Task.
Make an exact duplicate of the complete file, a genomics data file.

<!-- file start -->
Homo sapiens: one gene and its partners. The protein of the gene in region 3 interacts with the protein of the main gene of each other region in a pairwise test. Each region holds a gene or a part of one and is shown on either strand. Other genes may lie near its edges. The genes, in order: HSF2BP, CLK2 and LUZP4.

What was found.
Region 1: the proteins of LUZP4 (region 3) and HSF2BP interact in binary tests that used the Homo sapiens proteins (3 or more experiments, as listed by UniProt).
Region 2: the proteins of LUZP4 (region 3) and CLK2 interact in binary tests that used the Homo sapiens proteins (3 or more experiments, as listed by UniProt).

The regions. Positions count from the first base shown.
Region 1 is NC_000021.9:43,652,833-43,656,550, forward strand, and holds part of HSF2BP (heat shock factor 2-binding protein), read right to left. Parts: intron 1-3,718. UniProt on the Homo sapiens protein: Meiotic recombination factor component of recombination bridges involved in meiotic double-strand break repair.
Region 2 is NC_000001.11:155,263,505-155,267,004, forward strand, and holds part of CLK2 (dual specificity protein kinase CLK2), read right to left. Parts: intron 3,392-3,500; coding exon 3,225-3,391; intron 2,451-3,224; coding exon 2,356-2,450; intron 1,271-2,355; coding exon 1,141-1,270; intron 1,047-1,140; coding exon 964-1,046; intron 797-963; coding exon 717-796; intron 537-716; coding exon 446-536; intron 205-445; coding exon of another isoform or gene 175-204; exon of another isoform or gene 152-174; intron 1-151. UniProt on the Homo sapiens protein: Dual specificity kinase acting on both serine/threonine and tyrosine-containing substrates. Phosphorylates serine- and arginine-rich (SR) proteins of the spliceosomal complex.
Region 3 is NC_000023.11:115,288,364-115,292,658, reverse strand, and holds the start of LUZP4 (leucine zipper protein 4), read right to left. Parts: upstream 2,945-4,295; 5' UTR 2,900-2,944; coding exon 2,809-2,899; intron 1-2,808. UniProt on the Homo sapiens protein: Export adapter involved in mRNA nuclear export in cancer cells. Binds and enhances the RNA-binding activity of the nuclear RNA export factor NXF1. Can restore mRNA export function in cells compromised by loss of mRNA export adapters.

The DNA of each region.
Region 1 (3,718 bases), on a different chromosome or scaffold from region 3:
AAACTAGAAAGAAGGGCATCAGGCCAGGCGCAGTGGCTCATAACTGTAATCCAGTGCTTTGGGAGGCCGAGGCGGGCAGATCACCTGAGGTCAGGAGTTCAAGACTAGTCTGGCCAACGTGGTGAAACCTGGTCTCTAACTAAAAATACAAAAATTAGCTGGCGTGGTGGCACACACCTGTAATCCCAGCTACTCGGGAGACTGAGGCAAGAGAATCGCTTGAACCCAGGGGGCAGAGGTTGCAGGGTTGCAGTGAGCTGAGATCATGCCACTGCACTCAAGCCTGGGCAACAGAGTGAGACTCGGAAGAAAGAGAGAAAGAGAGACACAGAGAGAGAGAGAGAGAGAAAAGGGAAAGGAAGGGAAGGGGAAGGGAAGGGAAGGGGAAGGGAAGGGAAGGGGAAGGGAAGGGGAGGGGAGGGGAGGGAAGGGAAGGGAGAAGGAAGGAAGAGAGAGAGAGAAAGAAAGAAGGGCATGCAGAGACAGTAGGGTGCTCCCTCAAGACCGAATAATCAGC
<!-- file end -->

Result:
Homo sapiens: one gene and its partners. The protein of the gene in region 3 interacts with the protein of the main gene of each other region in a pairwise test. Each region holds a gene or a part of one and is shown on either strand. Other genes may lie near its edges. The genes, in order: HSF2BP, CLK2 and LUZP4.

What was found.
Region 1: the proteins of LUZP4 (region 3) and HSF2BP interact in binary tests that used the Homo sapiens proteins (3 or more experiments, as listed by UniProt).
Region 2: the proteins of LUZP4 (region 3) and CLK2 interact in binary tests that used the Homo sapiens proteins (3 or more experiments, as listed by UniProt).

The regions. Positions count from the first base shown.
Region 1 is NC_000021.9:43,652,833-43,656,550, forward strand, and holds part of HSF2BP (heat shock factor 2-binding protein), read right to left. Parts: intron 1-3,718. UniProt on the Homo sapiens protein: Meiotic recombination factor component of recombination bridges involved in meiotic double-strand break repair.
Region 2 is NC_000001.11:155,263,505-155,267,004, forward strand, and holds part of CLK2 (dual specificity protein kinase CLK2), read right to left. Parts: intron 3,392-3,500; coding exon 3,225-3,391; intron 2,451-3,224; coding exon 2,356-2,450; intron 1,271-2,355; coding exon 1,141-1,270; intron 1,047-1,140; coding exon 964-1,046; intron 797-963; coding exon 717-796; intron 537-716; coding exon 446-536; intron 205-445; coding exon of another isoform or gene 175-204; exon of another isoform or gene 152-174; intron 1-151. UniProt on the Homo sapiens protein: Dual specificity kinase acting on both serine/threonine and tyrosine-containing substrates. Phosphorylates serine- and arginine-rich (SR) proteins of the spliceosomal complex.
Region 3 is NC_000023.11:115,288,364-115,292,658, reverse strand, and holds the start of LUZP4 (leucine zipper protein 4), read right to left. Parts: upstream 2,945-4,295; 5' UTR 2,900-2,944; coding exon 2,809-2,899; intron 1-2,808. UniProt on the Homo sapiens protein: Export adapter involved in mRNA nuclear export in cancer cells. Binds and enhances the RNA-binding activity of the nuclear RNA export factor NXF1. Can restore mRNA export function in cells compromised by loss of mRNA export adapters.

The DNA of each region.
Region 1 (3,718 bases), on a different chromosome or scaffold from region 3:
AAACTAGAAAGAAGGGCATCAGGCCAGGCGCAGTGGCTCATAACTGTAATCCAGTGCTTTGGGAGGCCGAGGCGGGCAGATCACCTGAGGTCAGGAGTTCAAGACTAGTCTGGCCAACGTGGTGAAACCTGGTCTCTAACTAAAAATACAAAAATTAGCTGGCGTGGTGGCACACACCTGTAATCCCAGCTACTCGGGAGACTGAGGCAAGAGAATCGCTTGAACCCAGGGGGCAGAGGTTGCAGGGTTGCAGTGAGCTGAGATCATGCCACTGCACTCAAGCCTGGGCAACAGAGTGAGACTCGGAAGAAAGAGAGAAAGAGAGACACAGAGAGAGAGAGAGAGAGAAAAGGGAAAGGAAGGGAAGGGGAAGGGAAGGGAAGGGGAAGGGAAGGGAAGGGGAAGGGAAGGGGAGGGGAGGGGAGGGAAGGGAAGGGAGAAGGAAGGAAGAGAGAGAGAGAAAGAAAGAAGGGCATGCAGAGACAGTAGGGTGCTCCCTCAAGACCGAATAATCAGC